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Puzzle 8S85 by Richard Pavlicek

The following deal was brought to my attention by Mike Cassel of Roseville, Minnesota. It occurred in the Common Game duplicate on Friday, July 30, 2021. While hardly a phenomenon, the presence of two eight-card suits on *Board 8* caught my fancy.

5 East | K Q 10 9 8 7 6 4 K 9 10 9 4 | None Vul | West1 Dbl | North3 4 | East4 5 | South4 All Pass | |

A 5 3 2 Q 9 8 5 A Q 4 2 5 | J — J 7 6 3 A K J 8 7 6 3 2 | ||||||

Lead: K | 4 A K J 10 7 6 3 2 10 8 5 Q |

Board 8 was played 125 times with 26 different results. Most common (30 times) was E-W making 5 or 5 , 20 times with an overtrick. The slam was bid and made 19 times, of which six were doubled. But as usual when both sides have wild distribution, competition was fierce, and N-S were often set multiple tricks doubled.

*But who really cares!* Instead, I offer you a probability puzzle:

What is the percent chance that a deal contains: | |

1. Exactly two eight-card suits | 0. |

2. At least two eight-card suits | 0. |

3. At least two eight-card or longer suits | 0. |

All percents are 0.xxxx (you guess the xxxx).

This puzzle contest ran August 3-31, 2021. There were 32 entries from 20 persons (multiple entries were allowed but only the latest one counted) of which only three were exactly right on all three parts, ranked below by date and time of entry. Another four came close enough for practical purposes, ranked by least total divergence. The rest were way off, and some appeared to be random guesses.

Congratulations to Peter Randall of England, who now holds the unbeatable record of winning *every contest* he entered at this web site. Yes, this was his only entry, but still remarkable to win on the first try. Talk about having no where to go but down!

Rank | Name | Location | Part 1 | Part 2 | Part 3 |
---|---|---|---|---|---|

1 | Peter Randall | England | 0.0293 | 0.0298 | 0.0361 |

2 | Martin Vodicka | Slovakia | 0.0293 | 0.0298 | 0.0361 |

3 | Paul Gilbert | England | 0.0293 | 0.0298 | 0.0361 |

4 | Grant Peacock | Maryland | 0.0293 | 0.0298 | 0.0362 |

5 | Sherman Yuen | Singapore | 0.0295 | 0.0300 | 0.0364 |

6 | Charles Blair | Illinois | 0.0295 | 0.0299 | 0.0367 |

7 | Charles Brenner | California | 0.0293 | 0.0294 | 0.0356 |

Solving this puzzle by combinatorials and summations is possible but way too messy for my liking, let alone error prone from oversights. I look for shortcuts, and for this task I turned to my compilation of dealprints. Many years ago I discovered there are exactly 37,478,624 specific dealprints (see Dealprints and Matrices) which, if you ignore suit identity and rotations, can be reduced to 393,197 distinct generic dealprints. Therefore, it was a simple matter — for my computer, not for me — to parse the data for qualifying dealprints and calculate the number of deals represented by each. The results:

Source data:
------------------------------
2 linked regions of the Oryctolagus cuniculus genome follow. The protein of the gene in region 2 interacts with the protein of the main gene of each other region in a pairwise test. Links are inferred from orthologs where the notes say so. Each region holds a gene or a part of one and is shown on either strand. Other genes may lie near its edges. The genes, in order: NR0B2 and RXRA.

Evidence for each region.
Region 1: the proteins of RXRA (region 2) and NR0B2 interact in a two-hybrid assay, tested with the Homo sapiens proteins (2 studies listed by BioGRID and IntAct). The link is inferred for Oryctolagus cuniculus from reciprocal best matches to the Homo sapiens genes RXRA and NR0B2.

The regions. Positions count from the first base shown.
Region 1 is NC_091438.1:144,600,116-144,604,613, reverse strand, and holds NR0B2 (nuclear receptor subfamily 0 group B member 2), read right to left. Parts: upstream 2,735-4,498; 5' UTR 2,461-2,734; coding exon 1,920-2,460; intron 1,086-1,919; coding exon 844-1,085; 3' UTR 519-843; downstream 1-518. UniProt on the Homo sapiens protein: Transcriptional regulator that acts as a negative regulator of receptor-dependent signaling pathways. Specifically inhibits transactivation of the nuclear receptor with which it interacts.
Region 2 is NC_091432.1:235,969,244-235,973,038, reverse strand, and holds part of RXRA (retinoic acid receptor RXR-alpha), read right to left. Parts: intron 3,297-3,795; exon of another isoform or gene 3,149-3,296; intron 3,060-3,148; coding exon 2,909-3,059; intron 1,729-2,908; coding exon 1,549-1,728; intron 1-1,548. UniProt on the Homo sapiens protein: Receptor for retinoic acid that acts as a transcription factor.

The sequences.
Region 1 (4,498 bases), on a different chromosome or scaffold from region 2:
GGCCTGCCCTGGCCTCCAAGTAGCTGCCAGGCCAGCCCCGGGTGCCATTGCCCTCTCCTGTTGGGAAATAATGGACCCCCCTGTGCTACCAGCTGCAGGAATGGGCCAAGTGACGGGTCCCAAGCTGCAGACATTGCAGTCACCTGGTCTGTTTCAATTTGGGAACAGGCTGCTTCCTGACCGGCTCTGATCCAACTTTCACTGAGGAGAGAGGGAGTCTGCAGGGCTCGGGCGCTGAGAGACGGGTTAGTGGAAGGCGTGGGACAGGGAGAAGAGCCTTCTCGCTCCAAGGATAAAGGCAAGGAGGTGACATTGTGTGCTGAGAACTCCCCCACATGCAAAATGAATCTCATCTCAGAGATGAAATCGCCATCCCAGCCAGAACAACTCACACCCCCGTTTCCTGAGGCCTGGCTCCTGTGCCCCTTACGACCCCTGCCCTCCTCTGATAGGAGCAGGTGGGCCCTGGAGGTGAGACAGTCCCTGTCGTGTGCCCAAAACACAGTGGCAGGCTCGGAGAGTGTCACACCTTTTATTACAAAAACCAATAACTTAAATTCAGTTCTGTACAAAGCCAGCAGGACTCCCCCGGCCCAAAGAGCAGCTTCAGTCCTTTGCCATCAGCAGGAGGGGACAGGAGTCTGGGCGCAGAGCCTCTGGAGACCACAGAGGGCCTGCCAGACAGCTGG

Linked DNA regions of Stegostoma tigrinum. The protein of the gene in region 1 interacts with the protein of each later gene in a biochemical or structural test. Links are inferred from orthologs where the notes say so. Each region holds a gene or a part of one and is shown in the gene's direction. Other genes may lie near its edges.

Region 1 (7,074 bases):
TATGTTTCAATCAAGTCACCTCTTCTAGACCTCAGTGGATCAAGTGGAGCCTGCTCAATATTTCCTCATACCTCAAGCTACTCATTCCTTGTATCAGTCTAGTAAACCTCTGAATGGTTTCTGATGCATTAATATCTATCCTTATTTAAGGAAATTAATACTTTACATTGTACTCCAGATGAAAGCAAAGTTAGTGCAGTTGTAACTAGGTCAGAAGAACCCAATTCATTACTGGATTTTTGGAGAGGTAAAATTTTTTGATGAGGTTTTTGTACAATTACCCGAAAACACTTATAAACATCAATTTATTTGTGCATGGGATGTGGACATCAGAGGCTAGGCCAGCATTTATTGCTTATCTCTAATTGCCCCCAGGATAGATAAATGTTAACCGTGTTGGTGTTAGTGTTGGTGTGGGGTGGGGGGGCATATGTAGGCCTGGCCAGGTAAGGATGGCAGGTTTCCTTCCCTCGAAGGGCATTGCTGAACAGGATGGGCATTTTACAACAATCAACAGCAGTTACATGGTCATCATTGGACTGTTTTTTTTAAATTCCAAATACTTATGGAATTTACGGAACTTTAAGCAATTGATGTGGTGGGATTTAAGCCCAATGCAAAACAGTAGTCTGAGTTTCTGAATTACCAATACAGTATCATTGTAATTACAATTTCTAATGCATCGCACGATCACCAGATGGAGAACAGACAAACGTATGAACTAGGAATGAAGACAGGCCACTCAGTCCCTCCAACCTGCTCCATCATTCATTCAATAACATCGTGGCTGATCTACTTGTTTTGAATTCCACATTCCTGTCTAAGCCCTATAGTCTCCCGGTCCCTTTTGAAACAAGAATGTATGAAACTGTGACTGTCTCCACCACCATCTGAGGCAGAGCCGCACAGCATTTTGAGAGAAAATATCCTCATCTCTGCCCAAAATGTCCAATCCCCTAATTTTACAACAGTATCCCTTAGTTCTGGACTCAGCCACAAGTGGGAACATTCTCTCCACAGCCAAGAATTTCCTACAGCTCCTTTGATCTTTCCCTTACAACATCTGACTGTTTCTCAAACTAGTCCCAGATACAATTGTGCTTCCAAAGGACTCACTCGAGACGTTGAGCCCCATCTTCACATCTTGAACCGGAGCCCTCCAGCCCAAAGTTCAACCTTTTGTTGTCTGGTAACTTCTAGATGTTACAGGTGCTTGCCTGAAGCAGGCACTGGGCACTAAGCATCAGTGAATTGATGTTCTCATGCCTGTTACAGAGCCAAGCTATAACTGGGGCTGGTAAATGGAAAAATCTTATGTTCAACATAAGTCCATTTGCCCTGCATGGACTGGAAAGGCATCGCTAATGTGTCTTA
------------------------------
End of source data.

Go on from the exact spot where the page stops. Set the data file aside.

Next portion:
Requirement | Dealprints | Number of Deals | Percent |
---|---|---|---|

1. Two 8 card suits | 35332 | 15717541316474557292763888 ~ 15.7 septillion | 0.029299316151 |

2. Two+ 8 card suits | 39847 | 15983279046544308018793416 ~ 16.0 septillion | 0.029794682037 |

3. Two+ 8+ card suits | 128398 | 19392355630901103879273984 ~ 19.4 septillion | 0.036149595354 |

Each percent is 100 times the number of deals shown divided by the total number of bridge deals: 52!/(13!)^{4}, which is an incomprehensible number of 29 digits (53+ octillion). To put this into perspective, the number of *seconds* before our Sun dies out, along with all living things, is only an 18-digit number. Percents are shown to 12 places but provide the winning answers when rounded to four places.

**Martin Vodicka**: In Part 1, I also counted deals where there are exactly two 8-card suits *and* a longer suit. However, [discounting this] only makes a difference in the fourth decimal place, reducing it to 0.0291.

Martin judged correctly. In fact it is possible for “exactly two 8-card suits” to coexist with two *13-card* suits.

**Peter Randall**: [Deal counts identical to my table]. The percentage in Part 3 is rounded down from 0.03614960.

Indeed it is, and the fact that it lies almost midway between 0.0361 and 0.0362 caused consternation for some solvers, or at least ruffled their feathers. Speaking of which:

**Grant Peacock**: I took a Monte Carlo approach… For Part 3, after 1 billion deals, 0.0361 looked like the answer… but after 10 billion it kept dancing around 0.03615…and after 70 billion I think the probability is pretty high it will round up to 0.0362… plus I’m getting tired of hearing my PC fan spin, and I don’t need the extra heat in the summer.

**Charles Brenner**: I probably need to clean up my code to get these right. But maybe I’m lucky.

**Martin Vodicka**: I suspect I forgot to multiply by four somewhere, so trying to be precise will be useless anyway.

And I suspect too many vodka martinis.

© 2021 Richard Pavlicek